Jaime A. at Rainbow Lake:
“Eight of us woke up early and braved the frozen fog morning to head out to Rainbow Lake. The trailhead is found along a residential back road in Whistler just off Alta Rd, very accessible. The icy wind at the trailhead had us and our hands frozen in seconds, but we left it behind as soon as we ducked into the trees. Thanks to the full week of perfect, blue-bird days the trail was hard packed and manageable with boots or micro-spikes up until around 5.5 km, where the trail split into a fork, the left side headed to Madely and the right to Rainbow. The trail thinned out after that and the accidental post-holing increased.
The meadows before the lake were stunning with hoar frost that was bigger and more dramatic than any of us had ever seen. It was also the first bit of sun that we had encountered the entire way so it felt great on our frozen faces. We had a very quick lunch on the sunny lake and had to leave the sun behind to try and make it back to the cars before dark, which we did.
It took us 6.5 hours to do the 16 km snowshoe. Impressive for a group of 8 but it was too cold to stop for breaks! The trail markers were few and far between along here, mostly buried under the snow, but we had a packed trail to guide us. Route-finding here would be straight-forward, but trickier in fresh pow. The lack of sun along this trail puts it onto an overcast hiking list for me but it was a great snowshoe with lots of exploring potential beyond and around Rainbow Lake.”
Eugene Y. at Rainbow Lake:
“The winter trail to the Rainbow Lake is a scenic snowshoe route that gradually ascends through an old-growth forest to a sub-alpine country within the Whistler watershed.
Apparently, the route is somewhat underrated by snowshoers, as we haven’t met any other people on the trail besides a lone hiker coming back from Mount Sproatt. Thanks to the watershed regulation, the area is free from snowmobiles, although we did encounter a couple of vehicles passing by the lake.
Practically the whole trail is still covered by deep snow, except for the first 300 m where it gets a bit icy. The trail is well marked and easy to follow, except for a portion between the 2 km and 3 km marks.
Shortly before the 6 km mark, the trail enters an open area that offered a panoramic view to the surrounding peaks. The suspension bridge after the 6 km mark is removed for the winter, so that we had to cross the creek over a snow bridge about 100 m upstream. Finally, after a short but relatively steep ascent, we arrived to the picturesque Rainbow Lake area, which was still under several metres of snow.
Overall, we found this to be an excellent snowshoe route, on par with the one to the Elfin Lakes but more secluded and with a much easier access to the trailhead.”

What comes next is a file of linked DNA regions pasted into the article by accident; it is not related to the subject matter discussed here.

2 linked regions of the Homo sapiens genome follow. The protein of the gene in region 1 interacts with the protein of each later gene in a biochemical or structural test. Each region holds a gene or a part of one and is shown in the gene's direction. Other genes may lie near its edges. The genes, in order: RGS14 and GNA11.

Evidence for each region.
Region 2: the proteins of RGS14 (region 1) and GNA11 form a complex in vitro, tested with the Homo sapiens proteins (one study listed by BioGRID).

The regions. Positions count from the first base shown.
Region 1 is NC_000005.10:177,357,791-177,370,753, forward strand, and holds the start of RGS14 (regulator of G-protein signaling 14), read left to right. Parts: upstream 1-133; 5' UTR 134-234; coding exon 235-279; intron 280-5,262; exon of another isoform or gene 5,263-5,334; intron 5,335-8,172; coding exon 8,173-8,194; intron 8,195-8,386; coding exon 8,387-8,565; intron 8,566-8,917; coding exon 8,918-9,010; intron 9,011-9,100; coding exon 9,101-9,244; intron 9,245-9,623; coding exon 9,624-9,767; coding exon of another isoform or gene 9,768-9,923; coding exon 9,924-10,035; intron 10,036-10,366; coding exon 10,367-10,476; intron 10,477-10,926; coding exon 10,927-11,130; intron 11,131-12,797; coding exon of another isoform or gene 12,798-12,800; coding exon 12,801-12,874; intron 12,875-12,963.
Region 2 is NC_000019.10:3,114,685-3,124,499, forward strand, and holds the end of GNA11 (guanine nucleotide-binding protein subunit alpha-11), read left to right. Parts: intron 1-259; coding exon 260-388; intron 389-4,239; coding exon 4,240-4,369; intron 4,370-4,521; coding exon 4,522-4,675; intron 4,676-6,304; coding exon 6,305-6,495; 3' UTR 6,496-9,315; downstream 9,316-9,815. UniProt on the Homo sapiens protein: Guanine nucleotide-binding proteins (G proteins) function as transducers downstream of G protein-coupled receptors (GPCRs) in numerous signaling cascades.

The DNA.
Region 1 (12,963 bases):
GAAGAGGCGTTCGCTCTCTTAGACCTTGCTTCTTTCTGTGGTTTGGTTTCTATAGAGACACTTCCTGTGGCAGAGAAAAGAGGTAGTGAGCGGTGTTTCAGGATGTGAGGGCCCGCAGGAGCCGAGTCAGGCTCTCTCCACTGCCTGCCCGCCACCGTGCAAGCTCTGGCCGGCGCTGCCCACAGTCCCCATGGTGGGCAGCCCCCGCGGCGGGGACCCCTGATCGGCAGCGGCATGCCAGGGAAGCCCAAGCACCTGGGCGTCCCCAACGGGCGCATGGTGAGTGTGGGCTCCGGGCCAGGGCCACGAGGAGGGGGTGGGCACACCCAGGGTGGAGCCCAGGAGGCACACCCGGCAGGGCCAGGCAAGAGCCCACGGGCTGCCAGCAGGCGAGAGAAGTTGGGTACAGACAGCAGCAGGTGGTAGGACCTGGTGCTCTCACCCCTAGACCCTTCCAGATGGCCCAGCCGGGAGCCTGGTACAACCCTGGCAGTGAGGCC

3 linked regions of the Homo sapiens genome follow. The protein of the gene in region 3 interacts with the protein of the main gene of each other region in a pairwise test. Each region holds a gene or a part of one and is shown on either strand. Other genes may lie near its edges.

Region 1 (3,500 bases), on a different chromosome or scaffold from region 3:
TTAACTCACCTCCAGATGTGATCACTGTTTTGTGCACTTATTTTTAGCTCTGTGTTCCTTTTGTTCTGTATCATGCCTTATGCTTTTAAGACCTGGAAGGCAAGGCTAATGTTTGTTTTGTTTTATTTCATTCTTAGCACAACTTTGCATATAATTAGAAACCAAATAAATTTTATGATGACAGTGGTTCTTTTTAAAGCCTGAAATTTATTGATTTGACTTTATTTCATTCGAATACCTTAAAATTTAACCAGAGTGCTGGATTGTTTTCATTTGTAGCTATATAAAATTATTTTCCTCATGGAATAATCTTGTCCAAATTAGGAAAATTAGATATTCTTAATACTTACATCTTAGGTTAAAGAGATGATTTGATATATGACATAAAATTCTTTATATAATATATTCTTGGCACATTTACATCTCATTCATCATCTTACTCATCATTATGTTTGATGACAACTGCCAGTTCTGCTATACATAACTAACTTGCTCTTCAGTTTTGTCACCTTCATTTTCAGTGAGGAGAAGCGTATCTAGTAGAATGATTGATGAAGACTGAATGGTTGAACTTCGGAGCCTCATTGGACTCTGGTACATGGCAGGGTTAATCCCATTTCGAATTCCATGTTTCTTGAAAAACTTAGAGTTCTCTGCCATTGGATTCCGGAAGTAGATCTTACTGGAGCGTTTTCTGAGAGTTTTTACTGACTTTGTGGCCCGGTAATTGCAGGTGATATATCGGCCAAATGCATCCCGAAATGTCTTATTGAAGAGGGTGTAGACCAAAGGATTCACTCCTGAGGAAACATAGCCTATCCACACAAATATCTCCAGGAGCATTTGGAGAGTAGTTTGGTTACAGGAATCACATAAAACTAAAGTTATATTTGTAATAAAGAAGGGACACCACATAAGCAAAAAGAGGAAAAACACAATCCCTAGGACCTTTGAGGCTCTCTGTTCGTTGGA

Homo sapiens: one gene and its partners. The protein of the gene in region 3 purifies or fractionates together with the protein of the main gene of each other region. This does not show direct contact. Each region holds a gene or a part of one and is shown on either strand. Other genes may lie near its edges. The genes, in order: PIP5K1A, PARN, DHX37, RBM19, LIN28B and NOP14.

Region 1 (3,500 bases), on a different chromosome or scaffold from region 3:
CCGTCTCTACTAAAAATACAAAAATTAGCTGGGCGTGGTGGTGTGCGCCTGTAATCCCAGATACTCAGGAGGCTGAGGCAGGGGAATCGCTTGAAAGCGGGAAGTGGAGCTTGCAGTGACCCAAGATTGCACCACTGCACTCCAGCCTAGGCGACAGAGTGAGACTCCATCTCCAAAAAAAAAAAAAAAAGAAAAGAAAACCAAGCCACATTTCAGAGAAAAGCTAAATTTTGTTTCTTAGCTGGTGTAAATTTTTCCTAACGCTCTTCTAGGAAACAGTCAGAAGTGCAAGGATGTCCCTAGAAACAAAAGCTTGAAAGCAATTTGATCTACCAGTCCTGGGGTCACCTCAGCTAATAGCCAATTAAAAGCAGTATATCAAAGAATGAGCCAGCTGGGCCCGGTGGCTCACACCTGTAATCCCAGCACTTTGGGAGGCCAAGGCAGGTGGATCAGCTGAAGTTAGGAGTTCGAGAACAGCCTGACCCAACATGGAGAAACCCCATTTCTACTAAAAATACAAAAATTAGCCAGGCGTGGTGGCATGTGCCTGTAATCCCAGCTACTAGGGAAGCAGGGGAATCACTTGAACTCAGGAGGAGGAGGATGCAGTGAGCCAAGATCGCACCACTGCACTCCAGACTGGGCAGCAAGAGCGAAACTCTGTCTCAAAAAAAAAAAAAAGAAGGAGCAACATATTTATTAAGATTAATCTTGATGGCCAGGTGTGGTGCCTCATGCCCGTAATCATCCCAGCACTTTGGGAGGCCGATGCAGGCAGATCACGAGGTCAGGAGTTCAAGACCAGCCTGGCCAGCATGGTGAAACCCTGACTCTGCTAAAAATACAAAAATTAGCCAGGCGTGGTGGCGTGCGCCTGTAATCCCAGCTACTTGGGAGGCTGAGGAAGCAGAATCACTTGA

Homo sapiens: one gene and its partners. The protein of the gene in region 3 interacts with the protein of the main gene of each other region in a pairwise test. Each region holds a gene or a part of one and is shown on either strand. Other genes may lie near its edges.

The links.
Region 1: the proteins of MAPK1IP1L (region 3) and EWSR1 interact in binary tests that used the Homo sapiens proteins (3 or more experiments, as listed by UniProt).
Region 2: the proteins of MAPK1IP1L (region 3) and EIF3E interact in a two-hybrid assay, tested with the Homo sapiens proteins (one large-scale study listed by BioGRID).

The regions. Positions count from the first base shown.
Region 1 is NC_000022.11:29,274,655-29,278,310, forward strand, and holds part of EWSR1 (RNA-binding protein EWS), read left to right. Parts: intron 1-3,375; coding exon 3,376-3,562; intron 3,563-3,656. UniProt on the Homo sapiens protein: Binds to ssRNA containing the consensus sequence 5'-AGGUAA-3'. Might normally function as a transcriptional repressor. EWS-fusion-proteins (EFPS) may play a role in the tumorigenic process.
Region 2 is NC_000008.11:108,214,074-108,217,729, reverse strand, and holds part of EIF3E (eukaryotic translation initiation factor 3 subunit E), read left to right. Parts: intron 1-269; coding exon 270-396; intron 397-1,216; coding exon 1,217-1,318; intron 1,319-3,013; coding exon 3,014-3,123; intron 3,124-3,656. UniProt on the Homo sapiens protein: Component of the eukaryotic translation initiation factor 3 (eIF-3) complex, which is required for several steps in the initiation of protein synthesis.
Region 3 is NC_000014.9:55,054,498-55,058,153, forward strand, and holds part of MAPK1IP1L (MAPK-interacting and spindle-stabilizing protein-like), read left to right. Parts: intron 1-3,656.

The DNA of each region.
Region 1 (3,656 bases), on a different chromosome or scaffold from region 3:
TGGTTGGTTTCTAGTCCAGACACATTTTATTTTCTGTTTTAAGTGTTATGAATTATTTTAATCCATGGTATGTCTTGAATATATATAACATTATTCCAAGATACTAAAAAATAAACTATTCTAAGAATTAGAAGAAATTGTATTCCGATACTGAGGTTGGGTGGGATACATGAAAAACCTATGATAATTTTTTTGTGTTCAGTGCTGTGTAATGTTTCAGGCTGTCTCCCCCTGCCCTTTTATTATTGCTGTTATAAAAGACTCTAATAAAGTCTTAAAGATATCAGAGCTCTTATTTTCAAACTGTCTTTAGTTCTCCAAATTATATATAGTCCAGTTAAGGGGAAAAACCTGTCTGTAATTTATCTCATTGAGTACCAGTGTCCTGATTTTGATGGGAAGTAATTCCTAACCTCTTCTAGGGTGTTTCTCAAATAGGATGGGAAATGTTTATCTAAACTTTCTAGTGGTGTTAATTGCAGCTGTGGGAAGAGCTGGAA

Andy G. at Rainbow Lake:
“Perfect conditions for our group of 8 to hike up to Rainbow Lake. The trail is dry and in good condition, though the boardwalks require some care as there are many loose or missing planks. Bugs were much less of a nuisance than I expected, except at Hanging Lake where the mosquitoes were annoying enough for me to spray on some Deet. Woodland flowers are just past peak, but the peak for the marsh and meadow flowers is still a couple of weeks away. We extended this hike to Hanging Lake, which I didn’t really think about at the time, but later I realized it added an extra 4 km and 150 m elevation gain! With the warm temperatures and extra distance, two litres of water was not enough for me and I was glad of the still partly-frozen Nalgene back at the car.
Most of us cooled our feet (and more) in Hanging Lake where the water was pretty chilly (swimming is not permitted in Rainbow Lake). It took us 9 hours in total, a bit more than I expected but a good portion of that extra time was lounging around and cooling off at the lake. A great day out that started with a bear running across the road in front of us just past Squamish, ended with the ever-excellent burger and fries at Splitz Grill.”
Su-Laine at Rainbow Lake:
“It’s a great hike and now is a great time of year to do it. The trail was completely snow-free, and dry for most of the way. This trail is known to be muddy in the springtime but it wasn’t an issue on this day. Some, but not all flowers were in bloom, so peak flower time should be soon. Group dynamics were another highlight of the day, with conversation ranging from world peace to Gary Coleman. Temperatures were surprisingly cool considering what a scorcher this week has been in Vancouver, and the trail wasn’t crowded at all.”